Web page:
Each ‘game drive' or session is different than the one before. Animal behavior is random, so anything can happen, at any time. Amboseli is known for its quantity of elephant herds and we were not disappointed. One large herd of about 40, slowly approached, surrounded and passed by our vehicle, on the way to their morning water hole. Our drivers put us where the action was and photographic opportunities were abundant.
Whether you are using a digital camera, video taping or simply observing with binoculars, Africa will remind you that key action can happen at any time. Aggressive predatory animals may be stalking their prey as you drive upon them. Our drivers were experts at establishing a side view or flanking position for maximum observation and great pictures!
Our twenty-two day journey spanned the width of Kenya and on one afternoon our vehicles caravanned through the beauty and grandeur of five ecosystems. We descended 8,400 feet to the base of the Northern frontier. These roads led to Ethiopia, Somalia and Samburu. The images are beyond description, you simply must come to Africa.
Opportunity to purchase curios (hand made items) are numerous and most of us chose to spend our dollars in the traditional tribal villages of the Maasi and Samburu. Special arrangements are made in order to visit the villages. Upon approach, we were greeted by a representative of the tribe and asked to dismount our vehicles. In the Samburu village, the women, adorned in tribal blue, sang to us as they methodically shuffled down a path.
We were then greeted by "John" an articulate university educated 23 year old. John explained the dynamics of cooperation in tribal life and why he has returned to become a future leader of his people. We split into small groups, spent time in their huts and then purchased various jewelry, spears, talking sticks etc…..from the Samburu women.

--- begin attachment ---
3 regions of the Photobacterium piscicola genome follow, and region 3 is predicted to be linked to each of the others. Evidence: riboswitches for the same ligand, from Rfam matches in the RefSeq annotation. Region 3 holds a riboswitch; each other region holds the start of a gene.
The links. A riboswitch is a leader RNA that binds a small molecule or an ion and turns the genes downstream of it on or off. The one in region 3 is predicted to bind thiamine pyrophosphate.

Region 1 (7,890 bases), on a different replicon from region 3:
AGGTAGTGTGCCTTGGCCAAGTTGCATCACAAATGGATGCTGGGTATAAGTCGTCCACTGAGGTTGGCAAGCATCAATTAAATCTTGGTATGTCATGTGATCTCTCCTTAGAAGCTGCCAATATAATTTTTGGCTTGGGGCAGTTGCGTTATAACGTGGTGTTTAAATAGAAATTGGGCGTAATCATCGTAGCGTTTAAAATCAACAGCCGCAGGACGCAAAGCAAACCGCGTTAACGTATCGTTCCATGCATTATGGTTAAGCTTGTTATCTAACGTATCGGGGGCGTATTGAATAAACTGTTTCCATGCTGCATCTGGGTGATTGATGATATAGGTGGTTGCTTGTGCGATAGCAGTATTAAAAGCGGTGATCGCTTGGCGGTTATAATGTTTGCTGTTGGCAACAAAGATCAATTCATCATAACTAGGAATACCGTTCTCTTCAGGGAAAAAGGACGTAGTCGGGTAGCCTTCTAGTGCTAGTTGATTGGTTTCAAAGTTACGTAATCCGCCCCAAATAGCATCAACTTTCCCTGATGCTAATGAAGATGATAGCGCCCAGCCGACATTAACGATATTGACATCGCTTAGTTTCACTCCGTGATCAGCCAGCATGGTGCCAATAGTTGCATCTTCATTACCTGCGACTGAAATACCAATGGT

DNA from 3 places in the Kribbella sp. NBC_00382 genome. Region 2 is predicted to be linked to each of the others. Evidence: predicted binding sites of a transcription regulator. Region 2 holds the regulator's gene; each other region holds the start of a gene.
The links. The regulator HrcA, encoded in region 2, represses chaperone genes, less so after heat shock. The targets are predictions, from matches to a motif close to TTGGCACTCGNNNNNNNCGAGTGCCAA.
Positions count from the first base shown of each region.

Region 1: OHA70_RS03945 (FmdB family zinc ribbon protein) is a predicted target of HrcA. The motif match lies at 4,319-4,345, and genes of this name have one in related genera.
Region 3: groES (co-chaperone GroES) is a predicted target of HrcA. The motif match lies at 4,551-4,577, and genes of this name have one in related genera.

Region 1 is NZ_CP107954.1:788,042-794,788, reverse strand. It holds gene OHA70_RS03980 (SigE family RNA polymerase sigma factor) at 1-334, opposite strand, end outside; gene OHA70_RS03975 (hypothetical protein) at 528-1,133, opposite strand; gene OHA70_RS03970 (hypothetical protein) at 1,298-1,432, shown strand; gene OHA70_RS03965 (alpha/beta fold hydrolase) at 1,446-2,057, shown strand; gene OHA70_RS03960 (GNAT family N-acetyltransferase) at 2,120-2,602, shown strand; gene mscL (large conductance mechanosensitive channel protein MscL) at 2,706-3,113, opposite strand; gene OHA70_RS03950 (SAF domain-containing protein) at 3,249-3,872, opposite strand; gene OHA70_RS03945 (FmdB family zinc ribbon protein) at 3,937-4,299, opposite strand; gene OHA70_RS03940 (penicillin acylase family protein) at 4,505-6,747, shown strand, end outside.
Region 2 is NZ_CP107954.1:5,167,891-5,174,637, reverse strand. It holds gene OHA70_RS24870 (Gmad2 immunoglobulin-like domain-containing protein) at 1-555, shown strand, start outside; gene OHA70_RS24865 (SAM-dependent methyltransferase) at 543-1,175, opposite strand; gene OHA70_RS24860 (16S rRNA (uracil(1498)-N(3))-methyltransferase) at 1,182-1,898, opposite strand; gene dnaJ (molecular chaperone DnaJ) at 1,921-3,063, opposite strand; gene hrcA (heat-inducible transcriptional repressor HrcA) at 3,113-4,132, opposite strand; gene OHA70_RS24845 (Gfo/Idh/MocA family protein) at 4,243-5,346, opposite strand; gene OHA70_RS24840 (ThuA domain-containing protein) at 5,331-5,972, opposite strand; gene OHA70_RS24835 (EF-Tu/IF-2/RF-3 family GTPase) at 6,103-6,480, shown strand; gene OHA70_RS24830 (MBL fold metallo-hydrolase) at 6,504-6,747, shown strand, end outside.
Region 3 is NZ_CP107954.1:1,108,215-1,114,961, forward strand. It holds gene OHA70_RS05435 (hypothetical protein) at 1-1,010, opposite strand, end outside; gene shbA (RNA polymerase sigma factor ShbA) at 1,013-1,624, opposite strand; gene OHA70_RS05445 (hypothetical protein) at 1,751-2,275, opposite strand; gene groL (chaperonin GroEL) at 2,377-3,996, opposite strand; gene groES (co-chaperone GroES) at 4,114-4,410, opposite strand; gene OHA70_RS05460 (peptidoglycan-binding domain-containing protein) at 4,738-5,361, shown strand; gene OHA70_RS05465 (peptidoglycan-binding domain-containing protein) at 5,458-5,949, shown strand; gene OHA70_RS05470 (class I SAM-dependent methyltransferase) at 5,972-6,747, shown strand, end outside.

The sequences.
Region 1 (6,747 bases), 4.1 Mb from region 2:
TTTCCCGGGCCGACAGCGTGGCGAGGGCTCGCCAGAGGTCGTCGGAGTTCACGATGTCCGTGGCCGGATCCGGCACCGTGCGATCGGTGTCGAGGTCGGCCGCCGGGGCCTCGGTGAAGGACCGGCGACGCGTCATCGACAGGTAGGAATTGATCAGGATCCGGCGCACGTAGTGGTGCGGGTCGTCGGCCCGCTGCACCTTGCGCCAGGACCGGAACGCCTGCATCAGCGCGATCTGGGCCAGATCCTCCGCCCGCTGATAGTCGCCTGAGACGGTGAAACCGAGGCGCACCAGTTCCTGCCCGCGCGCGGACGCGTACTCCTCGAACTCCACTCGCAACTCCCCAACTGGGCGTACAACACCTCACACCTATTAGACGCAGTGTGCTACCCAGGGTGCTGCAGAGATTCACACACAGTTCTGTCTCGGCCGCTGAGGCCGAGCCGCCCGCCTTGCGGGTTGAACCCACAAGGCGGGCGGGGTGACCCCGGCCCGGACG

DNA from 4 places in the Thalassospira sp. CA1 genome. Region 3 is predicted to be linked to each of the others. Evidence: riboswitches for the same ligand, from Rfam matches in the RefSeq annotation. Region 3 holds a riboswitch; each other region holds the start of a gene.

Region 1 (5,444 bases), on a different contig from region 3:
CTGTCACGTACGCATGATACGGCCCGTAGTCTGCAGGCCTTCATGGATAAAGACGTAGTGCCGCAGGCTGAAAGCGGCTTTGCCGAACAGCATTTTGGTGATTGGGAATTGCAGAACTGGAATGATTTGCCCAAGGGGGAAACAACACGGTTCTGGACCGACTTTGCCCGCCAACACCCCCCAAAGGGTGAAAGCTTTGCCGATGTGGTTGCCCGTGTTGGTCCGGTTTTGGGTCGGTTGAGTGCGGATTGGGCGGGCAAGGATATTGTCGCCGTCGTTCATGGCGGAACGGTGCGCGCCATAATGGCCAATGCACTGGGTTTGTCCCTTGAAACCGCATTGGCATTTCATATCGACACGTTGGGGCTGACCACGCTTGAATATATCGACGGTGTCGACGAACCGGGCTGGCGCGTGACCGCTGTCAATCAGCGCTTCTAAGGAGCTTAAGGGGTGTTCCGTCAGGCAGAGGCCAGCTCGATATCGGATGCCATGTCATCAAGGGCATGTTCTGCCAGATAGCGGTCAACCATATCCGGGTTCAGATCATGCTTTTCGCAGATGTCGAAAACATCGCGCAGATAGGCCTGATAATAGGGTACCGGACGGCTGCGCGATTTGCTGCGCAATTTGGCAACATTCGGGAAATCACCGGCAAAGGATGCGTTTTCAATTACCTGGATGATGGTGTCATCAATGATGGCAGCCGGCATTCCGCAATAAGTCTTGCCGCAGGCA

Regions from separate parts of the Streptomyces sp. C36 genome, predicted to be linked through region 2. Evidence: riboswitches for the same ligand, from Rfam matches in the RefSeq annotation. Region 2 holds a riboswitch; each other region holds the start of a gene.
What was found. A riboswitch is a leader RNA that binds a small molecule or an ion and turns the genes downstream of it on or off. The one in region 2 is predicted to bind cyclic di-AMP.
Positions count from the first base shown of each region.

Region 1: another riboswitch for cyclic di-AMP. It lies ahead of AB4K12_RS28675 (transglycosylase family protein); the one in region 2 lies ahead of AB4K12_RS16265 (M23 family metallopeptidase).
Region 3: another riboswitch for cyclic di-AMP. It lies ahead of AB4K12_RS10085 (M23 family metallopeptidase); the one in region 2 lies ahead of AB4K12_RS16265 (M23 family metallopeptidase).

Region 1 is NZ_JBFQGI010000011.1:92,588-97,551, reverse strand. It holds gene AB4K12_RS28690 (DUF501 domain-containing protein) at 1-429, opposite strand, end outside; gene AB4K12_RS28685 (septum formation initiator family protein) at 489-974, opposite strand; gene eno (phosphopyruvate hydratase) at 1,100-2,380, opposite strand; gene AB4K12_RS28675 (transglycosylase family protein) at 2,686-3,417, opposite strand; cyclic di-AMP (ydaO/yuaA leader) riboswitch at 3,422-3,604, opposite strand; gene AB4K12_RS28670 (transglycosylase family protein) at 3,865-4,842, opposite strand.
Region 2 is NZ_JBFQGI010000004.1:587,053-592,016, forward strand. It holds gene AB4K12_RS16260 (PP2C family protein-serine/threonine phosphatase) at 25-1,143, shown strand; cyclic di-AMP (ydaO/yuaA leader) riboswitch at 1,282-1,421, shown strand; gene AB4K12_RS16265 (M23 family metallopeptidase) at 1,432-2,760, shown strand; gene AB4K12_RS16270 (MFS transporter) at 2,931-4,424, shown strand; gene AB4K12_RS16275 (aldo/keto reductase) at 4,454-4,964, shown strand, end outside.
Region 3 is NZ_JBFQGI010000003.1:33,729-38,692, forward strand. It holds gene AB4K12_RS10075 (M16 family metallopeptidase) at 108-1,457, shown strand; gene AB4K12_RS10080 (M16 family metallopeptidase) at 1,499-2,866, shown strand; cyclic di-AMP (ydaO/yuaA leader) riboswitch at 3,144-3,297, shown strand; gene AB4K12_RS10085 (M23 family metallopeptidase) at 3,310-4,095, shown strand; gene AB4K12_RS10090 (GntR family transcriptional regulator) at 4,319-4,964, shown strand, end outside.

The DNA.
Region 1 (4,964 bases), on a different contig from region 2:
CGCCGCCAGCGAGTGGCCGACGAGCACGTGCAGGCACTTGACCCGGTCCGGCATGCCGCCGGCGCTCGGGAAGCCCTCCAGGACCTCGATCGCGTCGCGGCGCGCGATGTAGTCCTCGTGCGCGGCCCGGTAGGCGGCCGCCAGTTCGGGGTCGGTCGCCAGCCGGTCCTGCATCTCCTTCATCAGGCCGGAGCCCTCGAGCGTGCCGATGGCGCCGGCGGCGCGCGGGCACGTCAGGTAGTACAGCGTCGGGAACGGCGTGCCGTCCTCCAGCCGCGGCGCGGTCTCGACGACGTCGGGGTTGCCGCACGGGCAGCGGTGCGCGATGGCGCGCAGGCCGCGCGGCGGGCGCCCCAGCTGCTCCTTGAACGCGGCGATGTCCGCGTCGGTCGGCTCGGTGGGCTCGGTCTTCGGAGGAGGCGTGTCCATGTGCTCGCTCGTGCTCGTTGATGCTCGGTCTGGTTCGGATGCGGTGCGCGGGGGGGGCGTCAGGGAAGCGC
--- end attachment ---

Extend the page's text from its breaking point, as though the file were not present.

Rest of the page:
The Maasi people come from land that includes Southern Kenya and Northern Tanzania. Today, they are farmers, cattle herders and professionals. Many villages lie below Mt. Kilimanjaro. They live a shared existence and value the raising of children and ownership of cattle to be central to their way of life.
‘In 1890, a European disease wiped out over 90% of the Maasi cattle"
In the Maasi Mara we visited a thriving Maasi village. It is believed that the Maasi migrated, along with their Samburu cousins from the Nile river, in the 15th century. They live in modest low level huts. The Maasi believe that all cows on earth belong to the Maasi. A young warrior is expected to participate in a lion kill, however, the practice is being discouraged.
The Maasi who wear traditional red, are great trackers and herders. Unfortunately, in 1890, a European disease decimated much of the great herds they once had. Today, they struggle to keep their traditional way of life. They are also unusually good leapers. Several of the young warriors leaped for us in a traditional "adumu" or jumping dance. One can't help but notice how physically fit the Maasi are in person. Most are lean and tall. They are the beautiful people.